Vancouver (AFP) The curtain finally came down on the glory days of Russian figure skating in Vancouver.
The once-powerful team return home for the first time in 50 years without a gold medal in a debacle that has reached the highest echelons of government.
With Russia set to host their first Winter Games in four years time in Sochi, they had at least been hoping to keep the flame alive with two gold medals in Vancouver.
Hopes were high after Yevgeny Plushenko was lured out of retirement to defend his men's title with ice dancers Oksana Domnina and Maxim Shabalin favourites as the reigning world champions.
Instead the team leave with just two medals - Plushenko's silver in the men's event and Domnina and Shabalin's ice dancing bronze.
Russian ice dancers had claimed all but two golds since it was introduced to the Olympics in 1976.
A beleaguered Shabalin said that the only way to reverse the trend was "to bring all the Russian coaches back to Russia."
"We did everything we could. We didn't expect Russian figure skating to go down."
In pairs, they had won gold at 12 Olympics in a row, but European champions Yuko Kavaguti and Alexander Smirnov finished off the podium, as the advantage swung to Asia with Shen Xue and Zhao Hongbo leading a Chinese 1-2.
Russia have less of a tradition in women's skating, but in recent years they could count on popular two-time Olympic medallist Irina Slutskaya to lift them.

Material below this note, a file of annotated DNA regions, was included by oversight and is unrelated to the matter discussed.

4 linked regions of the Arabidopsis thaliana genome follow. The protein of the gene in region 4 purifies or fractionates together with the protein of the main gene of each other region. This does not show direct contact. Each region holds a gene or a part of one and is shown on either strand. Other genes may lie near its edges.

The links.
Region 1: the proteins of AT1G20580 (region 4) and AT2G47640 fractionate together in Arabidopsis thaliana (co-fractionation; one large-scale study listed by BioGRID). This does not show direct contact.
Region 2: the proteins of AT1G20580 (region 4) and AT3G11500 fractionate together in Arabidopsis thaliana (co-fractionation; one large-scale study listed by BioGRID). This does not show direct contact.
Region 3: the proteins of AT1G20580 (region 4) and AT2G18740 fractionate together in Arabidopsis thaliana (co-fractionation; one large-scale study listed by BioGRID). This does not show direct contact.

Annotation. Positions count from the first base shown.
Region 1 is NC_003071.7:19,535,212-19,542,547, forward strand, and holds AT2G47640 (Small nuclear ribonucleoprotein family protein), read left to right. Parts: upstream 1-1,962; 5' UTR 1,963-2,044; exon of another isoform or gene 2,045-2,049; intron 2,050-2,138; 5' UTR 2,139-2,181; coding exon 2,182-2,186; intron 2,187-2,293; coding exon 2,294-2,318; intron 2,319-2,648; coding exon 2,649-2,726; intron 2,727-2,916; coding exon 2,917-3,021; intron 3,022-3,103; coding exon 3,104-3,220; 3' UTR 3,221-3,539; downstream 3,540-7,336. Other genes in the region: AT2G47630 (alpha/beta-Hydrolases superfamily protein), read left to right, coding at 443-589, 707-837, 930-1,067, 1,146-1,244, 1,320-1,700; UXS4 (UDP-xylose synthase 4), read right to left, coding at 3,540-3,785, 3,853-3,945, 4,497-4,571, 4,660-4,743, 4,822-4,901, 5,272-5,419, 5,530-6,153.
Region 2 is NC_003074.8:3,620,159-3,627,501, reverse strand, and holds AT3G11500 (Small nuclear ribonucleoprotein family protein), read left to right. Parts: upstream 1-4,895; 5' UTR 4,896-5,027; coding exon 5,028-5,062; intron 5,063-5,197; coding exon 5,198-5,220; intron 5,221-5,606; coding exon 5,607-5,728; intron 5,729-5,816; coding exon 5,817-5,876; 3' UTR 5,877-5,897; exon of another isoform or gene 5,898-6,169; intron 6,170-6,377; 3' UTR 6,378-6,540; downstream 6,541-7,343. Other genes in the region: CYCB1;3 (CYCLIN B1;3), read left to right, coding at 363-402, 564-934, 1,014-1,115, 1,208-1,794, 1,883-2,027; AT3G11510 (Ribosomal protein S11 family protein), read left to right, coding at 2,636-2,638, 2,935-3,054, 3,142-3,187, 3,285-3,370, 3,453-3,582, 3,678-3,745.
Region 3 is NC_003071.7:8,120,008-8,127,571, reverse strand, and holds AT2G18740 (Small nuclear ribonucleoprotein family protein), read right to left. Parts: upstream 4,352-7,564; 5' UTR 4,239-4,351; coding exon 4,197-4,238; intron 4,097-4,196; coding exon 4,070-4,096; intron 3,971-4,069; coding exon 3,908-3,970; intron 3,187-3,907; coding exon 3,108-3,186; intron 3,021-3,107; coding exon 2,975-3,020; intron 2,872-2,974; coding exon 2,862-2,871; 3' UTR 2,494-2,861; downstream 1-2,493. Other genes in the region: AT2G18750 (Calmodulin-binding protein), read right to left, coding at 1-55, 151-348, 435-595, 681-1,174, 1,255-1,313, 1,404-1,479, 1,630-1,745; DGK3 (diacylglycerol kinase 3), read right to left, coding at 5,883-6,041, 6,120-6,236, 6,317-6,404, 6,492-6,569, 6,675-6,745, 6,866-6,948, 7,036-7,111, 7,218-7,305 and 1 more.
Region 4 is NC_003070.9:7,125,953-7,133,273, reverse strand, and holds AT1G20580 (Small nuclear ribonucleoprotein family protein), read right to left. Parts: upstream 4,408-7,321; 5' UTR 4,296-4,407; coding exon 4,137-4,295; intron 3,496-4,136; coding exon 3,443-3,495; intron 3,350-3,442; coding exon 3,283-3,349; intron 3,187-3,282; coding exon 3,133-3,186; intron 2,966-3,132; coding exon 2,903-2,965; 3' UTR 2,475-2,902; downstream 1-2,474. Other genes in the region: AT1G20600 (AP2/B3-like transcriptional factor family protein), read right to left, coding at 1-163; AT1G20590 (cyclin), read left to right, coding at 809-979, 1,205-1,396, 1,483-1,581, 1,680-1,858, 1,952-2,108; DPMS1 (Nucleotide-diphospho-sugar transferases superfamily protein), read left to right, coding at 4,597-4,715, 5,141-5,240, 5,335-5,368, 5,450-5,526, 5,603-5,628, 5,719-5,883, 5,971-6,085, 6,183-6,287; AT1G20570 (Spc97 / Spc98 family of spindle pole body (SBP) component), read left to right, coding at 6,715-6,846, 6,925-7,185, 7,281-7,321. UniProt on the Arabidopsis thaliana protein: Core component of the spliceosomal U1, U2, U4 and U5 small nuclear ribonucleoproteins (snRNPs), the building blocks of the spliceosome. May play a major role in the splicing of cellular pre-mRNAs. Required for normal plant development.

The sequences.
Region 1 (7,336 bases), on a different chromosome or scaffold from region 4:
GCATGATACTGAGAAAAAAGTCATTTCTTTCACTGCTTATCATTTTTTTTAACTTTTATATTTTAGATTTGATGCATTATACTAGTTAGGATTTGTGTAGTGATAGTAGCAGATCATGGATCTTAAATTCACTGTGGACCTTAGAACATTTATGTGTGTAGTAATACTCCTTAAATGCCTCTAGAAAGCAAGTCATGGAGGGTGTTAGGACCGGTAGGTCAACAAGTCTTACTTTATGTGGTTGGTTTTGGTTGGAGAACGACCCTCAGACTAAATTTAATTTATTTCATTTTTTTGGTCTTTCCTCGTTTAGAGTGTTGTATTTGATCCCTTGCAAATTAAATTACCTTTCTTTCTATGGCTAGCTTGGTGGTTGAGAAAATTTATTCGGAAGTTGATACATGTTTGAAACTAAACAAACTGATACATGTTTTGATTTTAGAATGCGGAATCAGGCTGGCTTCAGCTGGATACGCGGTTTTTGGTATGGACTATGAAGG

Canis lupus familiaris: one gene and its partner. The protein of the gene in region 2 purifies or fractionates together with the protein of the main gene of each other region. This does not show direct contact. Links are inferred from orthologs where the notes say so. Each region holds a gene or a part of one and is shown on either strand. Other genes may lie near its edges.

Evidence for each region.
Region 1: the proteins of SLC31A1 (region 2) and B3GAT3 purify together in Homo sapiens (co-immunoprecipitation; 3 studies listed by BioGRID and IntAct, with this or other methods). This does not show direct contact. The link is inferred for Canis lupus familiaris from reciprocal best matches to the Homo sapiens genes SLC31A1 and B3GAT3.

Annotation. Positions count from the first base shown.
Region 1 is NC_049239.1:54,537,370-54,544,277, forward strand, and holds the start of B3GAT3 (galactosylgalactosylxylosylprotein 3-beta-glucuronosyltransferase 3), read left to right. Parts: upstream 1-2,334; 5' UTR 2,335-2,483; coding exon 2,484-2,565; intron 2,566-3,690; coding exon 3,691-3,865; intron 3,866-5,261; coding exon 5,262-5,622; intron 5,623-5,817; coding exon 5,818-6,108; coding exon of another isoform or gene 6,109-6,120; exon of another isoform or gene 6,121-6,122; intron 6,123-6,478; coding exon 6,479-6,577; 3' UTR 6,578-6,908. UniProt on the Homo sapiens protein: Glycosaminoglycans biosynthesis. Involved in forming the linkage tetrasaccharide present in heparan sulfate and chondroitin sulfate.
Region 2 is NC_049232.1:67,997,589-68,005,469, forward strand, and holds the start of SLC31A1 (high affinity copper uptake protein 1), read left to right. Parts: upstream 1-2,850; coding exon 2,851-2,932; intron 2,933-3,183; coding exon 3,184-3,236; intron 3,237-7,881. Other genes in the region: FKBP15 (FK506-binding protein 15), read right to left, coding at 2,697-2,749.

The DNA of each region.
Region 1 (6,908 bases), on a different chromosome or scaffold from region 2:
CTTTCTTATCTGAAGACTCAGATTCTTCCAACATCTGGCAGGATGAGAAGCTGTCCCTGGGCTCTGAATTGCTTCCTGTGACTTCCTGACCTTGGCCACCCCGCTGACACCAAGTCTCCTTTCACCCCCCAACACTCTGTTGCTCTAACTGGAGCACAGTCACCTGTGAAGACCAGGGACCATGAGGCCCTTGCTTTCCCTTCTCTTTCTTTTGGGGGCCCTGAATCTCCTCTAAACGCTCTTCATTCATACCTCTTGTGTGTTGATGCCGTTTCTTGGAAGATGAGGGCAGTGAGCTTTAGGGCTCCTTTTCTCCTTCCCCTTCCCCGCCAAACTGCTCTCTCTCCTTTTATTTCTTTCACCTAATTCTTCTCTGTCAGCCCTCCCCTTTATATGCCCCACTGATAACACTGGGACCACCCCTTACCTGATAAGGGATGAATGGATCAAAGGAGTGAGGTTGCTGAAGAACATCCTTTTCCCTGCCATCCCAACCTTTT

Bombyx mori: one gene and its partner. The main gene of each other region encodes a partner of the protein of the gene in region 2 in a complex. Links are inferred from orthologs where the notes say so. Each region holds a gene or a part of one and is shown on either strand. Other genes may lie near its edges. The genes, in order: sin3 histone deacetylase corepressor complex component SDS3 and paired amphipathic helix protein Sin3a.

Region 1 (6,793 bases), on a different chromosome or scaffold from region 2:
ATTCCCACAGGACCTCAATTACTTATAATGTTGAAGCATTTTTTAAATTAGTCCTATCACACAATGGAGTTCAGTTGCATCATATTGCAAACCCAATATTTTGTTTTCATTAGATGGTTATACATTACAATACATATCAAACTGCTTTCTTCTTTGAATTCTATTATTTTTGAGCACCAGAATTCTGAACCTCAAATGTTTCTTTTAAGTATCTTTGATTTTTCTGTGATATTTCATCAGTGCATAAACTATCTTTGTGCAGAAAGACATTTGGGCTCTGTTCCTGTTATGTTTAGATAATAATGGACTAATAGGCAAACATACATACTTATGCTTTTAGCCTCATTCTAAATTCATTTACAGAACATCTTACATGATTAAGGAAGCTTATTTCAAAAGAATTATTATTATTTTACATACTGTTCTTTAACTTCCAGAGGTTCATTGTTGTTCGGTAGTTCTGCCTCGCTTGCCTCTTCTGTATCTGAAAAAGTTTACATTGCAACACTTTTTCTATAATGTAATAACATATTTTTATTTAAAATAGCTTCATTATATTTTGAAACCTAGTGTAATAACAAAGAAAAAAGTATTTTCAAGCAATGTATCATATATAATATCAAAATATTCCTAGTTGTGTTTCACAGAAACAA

This time their top-placed skater Alena Leonova, a former world junior champion, finished ninth, just ahead of national champion Ksenia Makarova.
Not since 1960 have skaters from Russia or the Soviet Union left a Winter Games without a figure skating gold.
When Plushenko finished second to American Evan Lysacek in the men's competition, there was furious talk back home of a conspiracy.
Even Prime Minister Vladimir Putin weighed in, saying Plushenko's silver medal finish "was worth a gold medal," while others decried injustice and called for officials to "protect the honour" of Russian athletes.
Putin personally invested much to secure the 2014 Sochi Games, and pride is at skate for Russian athletes to do well in four years' time.
While the collapse of the former Soviet structure of training, and the exodus of the top coaches to the United States and Canada, are seen as part of the problem, former athletes are also blaming incompetence and corruption in state structures and federations.
Triple Olympic champion Irina Rodnina launched a scathing attack on Russian figure skating federation chief Valentin Piseyev and Leonid Tyagachev, the head of Russia's Olympic Committee (ROC).
"I believe, we have the right to ask him (Tyagachev) to give an account on all of the ROC expenses in the recent years," said former pairs winner Rodnina.
But as much of the impetus switches in Asia, China's Zhao believes it is just a period of readjustment for the former Soviet Union, who need to build up their coaching structures again.
"The Chinese team had these results because we not only have splendid coaches, we also have more young skaters coming up.
"It doesn't mean they (Russia) are not good. I'm expecting them to come back even stronger."